409A Valuation Update: Private Companies and Stock Options
Companies shouldn’t wait until 2007 to establish valuation methods
Since the IRS issued Notice 2006-4 on December 23, 2005 many companies feel that
they have continued flexibility in determining fair market value for stock option
grant purposes and that they do not need to take action until the issuance of the
final regulations, originally expected to be January 1, 2007, now extended to January 1, 2008. Is this really the case?
Under Section 409A, there are adverse tax consequences for option holders that have
exercise prices below fair market value and that become exercisable after December
31, 2004. To avoid this tax, 409A will require “a consistent application of
a reasonable method that takes into consideration all relevant facts and circumstances.”
With respect to stock options granted before January 1, 2005, until further guidance
is issued, where there was a good faith attempt to set the exercise price at fair
market at the time of grant, such options will be treated as being excluded from
the requirements of Section 409A. Whether there was a good faith attempt to
set the option price at fair market value depends on the relevant facts and circumstances.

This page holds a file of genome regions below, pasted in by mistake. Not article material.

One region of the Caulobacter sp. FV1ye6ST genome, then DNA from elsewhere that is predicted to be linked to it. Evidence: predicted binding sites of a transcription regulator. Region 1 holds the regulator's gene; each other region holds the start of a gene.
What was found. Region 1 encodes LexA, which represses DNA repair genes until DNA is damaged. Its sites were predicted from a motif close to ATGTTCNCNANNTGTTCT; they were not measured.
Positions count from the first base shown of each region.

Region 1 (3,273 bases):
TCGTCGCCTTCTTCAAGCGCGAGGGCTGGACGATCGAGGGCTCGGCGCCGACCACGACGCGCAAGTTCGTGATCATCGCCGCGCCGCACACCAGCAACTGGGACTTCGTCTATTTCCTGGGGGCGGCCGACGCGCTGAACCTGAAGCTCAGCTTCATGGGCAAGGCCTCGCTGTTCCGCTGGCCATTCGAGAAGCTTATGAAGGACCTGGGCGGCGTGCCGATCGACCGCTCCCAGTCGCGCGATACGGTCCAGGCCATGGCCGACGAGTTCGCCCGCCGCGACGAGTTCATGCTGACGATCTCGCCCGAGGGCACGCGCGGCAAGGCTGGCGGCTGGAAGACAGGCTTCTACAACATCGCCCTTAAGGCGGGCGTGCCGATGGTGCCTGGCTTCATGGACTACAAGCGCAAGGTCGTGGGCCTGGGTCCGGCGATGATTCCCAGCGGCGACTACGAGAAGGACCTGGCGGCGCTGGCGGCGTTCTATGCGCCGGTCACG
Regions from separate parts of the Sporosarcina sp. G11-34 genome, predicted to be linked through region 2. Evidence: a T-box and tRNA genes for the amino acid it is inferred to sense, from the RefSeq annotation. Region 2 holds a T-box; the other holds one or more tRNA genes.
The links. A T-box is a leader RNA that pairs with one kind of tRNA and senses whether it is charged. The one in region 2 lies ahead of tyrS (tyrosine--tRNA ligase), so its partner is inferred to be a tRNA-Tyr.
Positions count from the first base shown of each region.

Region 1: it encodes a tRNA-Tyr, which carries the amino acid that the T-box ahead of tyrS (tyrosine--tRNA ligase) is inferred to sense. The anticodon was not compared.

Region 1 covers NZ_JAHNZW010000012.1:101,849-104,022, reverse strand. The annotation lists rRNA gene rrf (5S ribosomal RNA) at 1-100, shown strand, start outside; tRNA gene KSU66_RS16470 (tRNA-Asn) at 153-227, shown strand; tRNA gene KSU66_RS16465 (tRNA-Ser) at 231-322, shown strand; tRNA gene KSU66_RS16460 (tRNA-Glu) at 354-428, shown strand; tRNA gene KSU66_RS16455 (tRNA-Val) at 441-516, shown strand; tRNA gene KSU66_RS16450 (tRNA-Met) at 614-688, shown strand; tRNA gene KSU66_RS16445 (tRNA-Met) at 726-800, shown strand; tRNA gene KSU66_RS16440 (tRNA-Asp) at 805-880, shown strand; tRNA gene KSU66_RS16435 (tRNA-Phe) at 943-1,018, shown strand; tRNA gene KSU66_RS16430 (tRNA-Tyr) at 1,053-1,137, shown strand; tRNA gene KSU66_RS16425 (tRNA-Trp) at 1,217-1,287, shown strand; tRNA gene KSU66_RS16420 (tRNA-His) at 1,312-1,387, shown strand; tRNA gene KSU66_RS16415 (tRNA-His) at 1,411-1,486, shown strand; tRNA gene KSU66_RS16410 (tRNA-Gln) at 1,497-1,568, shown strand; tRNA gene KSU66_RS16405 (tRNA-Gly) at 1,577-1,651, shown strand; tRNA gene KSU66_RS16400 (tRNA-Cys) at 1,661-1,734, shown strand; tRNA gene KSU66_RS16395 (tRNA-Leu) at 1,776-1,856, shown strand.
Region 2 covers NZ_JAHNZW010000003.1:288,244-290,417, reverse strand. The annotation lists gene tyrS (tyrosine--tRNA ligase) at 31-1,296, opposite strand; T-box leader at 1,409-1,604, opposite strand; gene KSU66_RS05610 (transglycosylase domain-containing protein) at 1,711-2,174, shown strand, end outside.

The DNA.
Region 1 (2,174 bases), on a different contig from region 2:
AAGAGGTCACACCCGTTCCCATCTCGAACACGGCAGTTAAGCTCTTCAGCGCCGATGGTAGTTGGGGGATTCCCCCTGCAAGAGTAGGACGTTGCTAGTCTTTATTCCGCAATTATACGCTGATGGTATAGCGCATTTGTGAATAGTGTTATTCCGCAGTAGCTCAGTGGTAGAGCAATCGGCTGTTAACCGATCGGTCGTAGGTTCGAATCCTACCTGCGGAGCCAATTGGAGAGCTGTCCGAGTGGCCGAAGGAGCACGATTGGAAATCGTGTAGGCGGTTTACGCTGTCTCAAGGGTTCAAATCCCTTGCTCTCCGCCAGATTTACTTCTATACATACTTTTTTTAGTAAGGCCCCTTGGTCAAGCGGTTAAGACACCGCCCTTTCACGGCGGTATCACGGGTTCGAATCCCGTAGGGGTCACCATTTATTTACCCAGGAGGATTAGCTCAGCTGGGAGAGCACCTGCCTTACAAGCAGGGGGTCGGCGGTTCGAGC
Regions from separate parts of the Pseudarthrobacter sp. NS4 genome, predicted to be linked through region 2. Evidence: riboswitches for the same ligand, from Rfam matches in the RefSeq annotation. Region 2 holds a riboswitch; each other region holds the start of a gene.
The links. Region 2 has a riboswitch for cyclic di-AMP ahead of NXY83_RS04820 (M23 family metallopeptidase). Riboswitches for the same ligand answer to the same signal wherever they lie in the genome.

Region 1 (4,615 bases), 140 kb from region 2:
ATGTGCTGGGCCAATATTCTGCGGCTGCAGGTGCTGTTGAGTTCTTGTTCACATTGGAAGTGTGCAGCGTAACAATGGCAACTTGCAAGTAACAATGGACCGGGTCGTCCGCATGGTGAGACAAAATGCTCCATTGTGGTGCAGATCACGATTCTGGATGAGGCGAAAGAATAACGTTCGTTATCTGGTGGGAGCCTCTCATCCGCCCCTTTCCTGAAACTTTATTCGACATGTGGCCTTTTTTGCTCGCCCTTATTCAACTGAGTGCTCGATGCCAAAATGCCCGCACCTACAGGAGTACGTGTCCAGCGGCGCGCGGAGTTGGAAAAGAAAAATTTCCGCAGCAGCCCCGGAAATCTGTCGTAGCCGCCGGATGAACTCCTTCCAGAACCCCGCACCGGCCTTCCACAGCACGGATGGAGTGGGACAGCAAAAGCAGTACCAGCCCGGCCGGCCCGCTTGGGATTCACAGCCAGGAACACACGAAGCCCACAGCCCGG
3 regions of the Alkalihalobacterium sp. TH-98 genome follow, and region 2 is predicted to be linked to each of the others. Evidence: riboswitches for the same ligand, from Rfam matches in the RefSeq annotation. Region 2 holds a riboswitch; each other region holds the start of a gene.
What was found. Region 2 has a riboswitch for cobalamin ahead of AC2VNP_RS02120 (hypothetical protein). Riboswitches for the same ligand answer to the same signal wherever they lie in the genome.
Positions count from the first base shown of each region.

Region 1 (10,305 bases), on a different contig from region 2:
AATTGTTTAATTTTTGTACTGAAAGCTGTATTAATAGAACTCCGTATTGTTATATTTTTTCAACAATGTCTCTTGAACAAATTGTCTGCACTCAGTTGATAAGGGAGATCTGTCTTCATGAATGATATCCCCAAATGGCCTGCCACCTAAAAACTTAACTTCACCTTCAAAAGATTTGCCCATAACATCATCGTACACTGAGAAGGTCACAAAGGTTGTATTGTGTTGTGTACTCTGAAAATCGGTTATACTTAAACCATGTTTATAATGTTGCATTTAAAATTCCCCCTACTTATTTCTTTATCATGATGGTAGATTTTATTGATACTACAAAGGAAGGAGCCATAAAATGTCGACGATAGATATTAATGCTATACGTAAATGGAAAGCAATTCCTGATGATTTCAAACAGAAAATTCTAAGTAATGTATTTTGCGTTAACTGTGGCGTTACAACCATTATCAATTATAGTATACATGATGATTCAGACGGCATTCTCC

In light of the transitional relief, companies that satisfy this good faith
standard do not have to be concerned about the application of Section 409A to pre-2005
option grants unless those options were intentionally granted at a discount or provide
a deferral feature.
With respect to stock options granted on or after January 1, 2005 and before the
effective date of final regulations, Notice 2006-4 stated that companies could use
any reasonable valuation method to determine fair market value. The guidance
provides transitional relief for private company stock options and the determination
of fair market value.
Greenstein, Rogoff, Olsen & Co., LLP strongly suggests that private companies
be conservative in their approach to determining the fair market value of their
stock in connection with option grants and use this “transitional period” to establish
their “consistent” methods of valuation.
By obtaining a valuation report by an independent appraiser now, a company can ensure
that their valuation methods will be in place when the final regulations under Section
409A become effective in early 2007.